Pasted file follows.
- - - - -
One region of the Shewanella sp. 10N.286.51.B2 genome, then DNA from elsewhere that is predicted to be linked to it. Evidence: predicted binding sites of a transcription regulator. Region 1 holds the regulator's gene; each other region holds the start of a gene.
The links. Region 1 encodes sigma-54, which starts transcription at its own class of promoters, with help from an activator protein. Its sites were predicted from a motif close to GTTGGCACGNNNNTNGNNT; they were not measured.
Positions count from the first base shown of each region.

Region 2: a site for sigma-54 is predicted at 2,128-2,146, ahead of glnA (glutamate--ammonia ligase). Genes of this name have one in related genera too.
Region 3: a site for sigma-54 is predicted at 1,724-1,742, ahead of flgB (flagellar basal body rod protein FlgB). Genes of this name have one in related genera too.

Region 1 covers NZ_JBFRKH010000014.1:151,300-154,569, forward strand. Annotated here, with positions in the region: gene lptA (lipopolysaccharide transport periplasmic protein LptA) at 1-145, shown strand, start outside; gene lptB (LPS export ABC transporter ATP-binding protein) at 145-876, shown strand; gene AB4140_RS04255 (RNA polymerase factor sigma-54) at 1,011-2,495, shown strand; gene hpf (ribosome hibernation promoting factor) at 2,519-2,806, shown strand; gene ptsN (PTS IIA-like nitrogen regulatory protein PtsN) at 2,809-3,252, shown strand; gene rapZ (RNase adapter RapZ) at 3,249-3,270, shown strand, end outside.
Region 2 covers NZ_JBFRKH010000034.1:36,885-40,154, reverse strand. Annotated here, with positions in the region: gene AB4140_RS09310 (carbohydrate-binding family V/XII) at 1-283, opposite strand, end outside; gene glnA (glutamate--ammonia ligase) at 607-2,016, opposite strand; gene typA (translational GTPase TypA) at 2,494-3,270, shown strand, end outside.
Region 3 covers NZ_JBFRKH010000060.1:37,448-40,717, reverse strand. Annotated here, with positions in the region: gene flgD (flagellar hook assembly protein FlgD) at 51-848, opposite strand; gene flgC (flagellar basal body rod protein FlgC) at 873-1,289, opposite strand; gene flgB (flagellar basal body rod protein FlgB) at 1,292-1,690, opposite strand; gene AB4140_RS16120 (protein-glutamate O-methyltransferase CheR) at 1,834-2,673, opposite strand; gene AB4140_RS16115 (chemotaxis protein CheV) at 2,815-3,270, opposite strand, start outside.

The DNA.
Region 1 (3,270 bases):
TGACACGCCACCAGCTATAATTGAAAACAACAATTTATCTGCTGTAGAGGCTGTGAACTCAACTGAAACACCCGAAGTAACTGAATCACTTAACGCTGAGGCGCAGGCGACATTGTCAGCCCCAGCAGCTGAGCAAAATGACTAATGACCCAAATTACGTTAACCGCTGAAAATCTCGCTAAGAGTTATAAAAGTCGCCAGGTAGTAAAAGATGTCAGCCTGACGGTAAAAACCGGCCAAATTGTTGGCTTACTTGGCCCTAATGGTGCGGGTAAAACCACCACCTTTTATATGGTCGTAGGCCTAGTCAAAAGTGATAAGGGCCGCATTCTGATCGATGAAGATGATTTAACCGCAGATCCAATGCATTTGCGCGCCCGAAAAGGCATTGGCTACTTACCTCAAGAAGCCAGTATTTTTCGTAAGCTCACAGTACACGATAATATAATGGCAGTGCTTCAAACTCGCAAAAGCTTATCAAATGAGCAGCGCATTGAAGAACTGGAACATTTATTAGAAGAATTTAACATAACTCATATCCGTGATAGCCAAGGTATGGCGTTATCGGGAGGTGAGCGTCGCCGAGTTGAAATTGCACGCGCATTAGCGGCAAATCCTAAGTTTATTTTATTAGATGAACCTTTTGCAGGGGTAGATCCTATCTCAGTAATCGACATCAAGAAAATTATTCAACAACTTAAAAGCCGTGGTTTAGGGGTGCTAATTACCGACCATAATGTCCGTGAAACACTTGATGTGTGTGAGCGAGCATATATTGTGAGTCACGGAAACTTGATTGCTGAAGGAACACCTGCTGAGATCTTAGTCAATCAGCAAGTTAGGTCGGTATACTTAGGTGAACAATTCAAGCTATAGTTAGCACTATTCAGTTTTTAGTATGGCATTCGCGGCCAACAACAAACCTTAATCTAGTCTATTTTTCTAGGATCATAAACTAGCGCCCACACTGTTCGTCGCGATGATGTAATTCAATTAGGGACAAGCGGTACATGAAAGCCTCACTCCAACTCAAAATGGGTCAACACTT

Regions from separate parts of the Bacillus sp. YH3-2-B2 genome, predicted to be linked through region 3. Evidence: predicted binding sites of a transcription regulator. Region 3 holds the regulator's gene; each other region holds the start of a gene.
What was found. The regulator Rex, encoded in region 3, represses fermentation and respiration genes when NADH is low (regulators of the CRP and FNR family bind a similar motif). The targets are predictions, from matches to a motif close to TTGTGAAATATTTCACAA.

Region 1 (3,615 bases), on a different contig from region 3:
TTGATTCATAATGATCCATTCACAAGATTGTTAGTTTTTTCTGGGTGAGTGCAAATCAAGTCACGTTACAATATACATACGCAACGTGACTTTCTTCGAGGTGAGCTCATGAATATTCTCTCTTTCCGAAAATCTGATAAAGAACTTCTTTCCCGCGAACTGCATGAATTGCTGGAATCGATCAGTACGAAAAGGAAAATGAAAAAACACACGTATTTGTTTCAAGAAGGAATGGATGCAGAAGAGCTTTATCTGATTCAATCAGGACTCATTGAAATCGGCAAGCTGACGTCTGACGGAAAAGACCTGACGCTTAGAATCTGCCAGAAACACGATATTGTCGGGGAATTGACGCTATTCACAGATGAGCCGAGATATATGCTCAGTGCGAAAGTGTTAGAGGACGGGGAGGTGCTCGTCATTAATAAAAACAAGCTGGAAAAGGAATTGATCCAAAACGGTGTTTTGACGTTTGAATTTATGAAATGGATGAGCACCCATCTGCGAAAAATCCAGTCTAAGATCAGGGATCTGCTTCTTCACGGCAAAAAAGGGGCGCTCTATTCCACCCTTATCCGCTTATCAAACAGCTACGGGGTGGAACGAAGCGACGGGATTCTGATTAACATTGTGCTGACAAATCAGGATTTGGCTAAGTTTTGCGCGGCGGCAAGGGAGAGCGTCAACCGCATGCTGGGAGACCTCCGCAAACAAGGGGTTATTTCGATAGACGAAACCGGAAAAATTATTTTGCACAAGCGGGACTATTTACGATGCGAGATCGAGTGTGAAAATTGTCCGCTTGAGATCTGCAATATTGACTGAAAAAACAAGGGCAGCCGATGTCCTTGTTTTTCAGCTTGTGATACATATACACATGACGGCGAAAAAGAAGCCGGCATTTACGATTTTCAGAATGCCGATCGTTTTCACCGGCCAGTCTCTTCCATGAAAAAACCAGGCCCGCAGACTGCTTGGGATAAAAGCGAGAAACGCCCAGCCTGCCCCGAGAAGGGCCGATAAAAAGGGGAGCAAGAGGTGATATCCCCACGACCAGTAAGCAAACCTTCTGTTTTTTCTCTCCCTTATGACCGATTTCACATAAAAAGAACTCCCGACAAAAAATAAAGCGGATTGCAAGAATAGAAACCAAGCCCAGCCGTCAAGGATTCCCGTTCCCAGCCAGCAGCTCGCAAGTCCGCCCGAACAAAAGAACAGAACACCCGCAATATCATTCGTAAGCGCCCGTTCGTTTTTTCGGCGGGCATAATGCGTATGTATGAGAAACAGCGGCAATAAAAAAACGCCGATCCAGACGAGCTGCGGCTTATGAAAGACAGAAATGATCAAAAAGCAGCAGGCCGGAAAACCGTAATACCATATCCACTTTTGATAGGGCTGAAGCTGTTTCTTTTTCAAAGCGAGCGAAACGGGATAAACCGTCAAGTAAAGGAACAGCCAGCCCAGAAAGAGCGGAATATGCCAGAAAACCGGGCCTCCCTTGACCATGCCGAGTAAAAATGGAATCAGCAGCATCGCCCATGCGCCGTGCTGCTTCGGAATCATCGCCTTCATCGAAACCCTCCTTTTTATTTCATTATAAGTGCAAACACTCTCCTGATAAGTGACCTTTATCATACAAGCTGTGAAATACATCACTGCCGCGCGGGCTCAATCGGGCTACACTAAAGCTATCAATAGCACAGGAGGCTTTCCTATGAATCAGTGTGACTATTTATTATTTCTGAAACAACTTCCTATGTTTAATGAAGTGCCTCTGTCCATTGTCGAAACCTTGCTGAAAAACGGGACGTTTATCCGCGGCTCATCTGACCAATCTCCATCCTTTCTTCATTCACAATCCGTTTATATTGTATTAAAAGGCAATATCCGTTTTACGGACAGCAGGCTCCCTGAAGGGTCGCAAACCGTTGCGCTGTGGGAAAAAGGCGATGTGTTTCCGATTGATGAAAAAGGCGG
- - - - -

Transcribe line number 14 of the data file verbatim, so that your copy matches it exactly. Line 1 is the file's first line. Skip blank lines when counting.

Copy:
Region 1 (3,615 bases), on a different contig from region 3: